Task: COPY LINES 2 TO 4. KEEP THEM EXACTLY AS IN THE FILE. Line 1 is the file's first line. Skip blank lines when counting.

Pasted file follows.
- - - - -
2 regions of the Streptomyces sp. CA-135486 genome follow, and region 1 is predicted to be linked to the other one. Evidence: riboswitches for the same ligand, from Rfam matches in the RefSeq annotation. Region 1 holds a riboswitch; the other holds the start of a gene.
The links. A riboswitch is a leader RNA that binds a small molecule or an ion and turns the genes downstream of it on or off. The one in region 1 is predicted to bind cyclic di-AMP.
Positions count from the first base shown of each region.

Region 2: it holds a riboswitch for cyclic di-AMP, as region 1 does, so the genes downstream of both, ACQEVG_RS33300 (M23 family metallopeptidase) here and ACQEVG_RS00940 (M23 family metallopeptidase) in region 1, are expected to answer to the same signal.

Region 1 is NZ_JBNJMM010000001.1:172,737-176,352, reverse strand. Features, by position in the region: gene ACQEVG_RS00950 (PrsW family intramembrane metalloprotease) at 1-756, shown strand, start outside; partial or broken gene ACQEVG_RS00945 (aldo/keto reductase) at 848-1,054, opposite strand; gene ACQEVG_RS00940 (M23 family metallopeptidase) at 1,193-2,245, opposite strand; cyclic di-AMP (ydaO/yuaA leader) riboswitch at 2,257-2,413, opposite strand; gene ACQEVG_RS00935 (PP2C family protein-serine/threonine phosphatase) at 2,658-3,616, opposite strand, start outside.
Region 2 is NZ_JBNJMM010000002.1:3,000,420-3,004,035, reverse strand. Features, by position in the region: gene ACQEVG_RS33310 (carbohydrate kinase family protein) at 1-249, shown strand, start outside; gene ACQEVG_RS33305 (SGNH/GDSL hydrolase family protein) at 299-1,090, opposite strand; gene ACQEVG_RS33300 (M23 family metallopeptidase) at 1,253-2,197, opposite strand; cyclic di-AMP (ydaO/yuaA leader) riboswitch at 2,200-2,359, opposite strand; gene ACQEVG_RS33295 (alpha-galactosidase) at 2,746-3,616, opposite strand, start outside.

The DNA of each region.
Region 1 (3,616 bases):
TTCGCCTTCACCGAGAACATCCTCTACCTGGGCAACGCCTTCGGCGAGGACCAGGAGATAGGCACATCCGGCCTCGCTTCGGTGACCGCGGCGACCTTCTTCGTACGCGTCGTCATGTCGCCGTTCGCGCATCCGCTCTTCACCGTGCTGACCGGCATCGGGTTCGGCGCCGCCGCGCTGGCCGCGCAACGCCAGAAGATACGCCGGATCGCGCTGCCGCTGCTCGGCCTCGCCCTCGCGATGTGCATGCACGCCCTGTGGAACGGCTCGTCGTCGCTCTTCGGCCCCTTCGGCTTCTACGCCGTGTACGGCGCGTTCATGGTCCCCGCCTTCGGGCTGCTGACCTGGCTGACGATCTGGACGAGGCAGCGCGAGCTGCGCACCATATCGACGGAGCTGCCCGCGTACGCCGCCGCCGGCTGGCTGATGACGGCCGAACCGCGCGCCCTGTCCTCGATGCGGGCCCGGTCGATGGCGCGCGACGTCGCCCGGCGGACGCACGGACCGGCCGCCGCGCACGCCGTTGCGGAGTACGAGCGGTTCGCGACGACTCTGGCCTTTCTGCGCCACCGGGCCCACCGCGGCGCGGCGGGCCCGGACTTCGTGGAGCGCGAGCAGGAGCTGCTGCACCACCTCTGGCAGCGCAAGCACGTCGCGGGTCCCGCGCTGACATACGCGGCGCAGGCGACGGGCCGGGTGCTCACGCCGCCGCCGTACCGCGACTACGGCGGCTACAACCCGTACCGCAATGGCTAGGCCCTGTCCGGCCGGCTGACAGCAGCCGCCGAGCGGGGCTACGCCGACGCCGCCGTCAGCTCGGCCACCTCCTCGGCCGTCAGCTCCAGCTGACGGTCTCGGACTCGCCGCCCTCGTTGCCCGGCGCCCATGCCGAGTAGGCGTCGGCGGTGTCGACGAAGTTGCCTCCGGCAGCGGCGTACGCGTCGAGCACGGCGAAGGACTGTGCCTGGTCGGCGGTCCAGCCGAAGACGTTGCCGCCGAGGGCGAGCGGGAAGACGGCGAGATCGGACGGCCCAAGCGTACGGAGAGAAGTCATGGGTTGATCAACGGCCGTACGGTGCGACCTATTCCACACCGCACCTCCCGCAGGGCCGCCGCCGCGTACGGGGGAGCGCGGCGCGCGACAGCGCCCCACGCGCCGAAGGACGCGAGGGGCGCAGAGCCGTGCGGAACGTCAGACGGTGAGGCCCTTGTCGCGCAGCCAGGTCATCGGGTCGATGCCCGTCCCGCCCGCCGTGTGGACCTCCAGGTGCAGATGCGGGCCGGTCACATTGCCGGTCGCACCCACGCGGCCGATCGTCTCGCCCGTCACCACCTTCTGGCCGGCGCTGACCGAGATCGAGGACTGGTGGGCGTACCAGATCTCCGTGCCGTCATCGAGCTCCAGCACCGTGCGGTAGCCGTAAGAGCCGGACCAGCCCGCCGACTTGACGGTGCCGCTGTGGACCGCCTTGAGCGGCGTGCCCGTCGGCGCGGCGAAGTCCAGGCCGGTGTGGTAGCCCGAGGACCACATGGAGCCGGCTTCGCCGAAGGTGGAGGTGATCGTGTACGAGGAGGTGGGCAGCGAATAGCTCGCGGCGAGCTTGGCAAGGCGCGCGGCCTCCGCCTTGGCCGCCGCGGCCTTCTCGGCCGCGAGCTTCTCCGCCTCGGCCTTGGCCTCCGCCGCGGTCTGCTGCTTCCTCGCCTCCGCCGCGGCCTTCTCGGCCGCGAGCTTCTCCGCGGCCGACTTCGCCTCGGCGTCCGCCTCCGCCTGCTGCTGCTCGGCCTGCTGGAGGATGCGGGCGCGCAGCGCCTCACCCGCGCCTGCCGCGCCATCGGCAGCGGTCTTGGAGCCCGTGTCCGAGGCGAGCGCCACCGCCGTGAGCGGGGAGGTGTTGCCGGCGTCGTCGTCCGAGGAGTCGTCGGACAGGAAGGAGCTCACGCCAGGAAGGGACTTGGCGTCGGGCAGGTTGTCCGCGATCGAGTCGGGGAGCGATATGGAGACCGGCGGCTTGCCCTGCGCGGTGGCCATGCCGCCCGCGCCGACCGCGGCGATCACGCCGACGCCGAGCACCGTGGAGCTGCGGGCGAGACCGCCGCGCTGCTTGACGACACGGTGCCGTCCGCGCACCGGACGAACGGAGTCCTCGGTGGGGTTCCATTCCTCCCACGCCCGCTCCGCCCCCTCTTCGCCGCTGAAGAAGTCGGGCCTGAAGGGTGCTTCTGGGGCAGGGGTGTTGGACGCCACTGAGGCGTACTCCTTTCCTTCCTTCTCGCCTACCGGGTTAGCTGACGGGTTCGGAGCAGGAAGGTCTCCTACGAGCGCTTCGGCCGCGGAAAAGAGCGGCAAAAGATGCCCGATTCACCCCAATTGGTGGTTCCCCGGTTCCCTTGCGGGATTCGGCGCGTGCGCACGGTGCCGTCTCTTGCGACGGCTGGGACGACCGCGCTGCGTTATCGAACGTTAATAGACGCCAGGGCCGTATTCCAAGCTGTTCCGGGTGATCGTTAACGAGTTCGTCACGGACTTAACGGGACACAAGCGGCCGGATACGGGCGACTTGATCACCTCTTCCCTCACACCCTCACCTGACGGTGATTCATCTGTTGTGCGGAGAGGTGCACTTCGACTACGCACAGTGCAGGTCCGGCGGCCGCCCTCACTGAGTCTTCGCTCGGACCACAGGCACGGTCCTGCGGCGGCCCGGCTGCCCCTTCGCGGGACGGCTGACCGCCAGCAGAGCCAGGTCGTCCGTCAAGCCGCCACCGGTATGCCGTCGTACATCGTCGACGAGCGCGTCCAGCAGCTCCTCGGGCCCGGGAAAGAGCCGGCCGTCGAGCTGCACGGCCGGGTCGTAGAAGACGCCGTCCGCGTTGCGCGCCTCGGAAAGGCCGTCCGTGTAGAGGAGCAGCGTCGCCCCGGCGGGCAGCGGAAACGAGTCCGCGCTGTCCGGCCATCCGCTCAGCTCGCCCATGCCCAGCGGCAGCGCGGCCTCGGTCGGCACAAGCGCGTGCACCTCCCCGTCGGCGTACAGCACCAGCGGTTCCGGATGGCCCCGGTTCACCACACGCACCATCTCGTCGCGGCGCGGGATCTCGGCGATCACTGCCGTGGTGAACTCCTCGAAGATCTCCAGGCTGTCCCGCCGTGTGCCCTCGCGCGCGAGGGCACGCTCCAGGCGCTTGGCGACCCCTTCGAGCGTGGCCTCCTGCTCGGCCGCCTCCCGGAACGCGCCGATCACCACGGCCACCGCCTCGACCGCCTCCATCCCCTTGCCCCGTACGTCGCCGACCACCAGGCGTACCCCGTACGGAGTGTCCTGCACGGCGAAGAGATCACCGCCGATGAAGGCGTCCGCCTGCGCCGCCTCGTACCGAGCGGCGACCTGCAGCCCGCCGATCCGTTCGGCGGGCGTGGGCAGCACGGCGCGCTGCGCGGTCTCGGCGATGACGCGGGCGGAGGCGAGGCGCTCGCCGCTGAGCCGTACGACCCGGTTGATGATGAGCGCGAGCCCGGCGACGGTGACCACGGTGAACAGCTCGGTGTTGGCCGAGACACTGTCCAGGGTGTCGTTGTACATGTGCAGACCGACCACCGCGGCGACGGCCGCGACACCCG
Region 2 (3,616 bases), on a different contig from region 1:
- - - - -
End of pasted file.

The links. A riboswitch is a leader RNA that binds a small molecule or an ion and turns the genes downstream of it on or off. The one in region 1 is predicted to bind cyclic di-AMP.
Positions count from the first base shown of each region.

Region 2: it holds a riboswitch for cyclic di-AMP, as region 1 does, so the genes downstream of both, ACQEVG_RS33300 (M23 family metallopeptidase) here and ACQEVG_RS00940 (M23 family metallopeptidase) in region 1, are expected to answer to the same signal.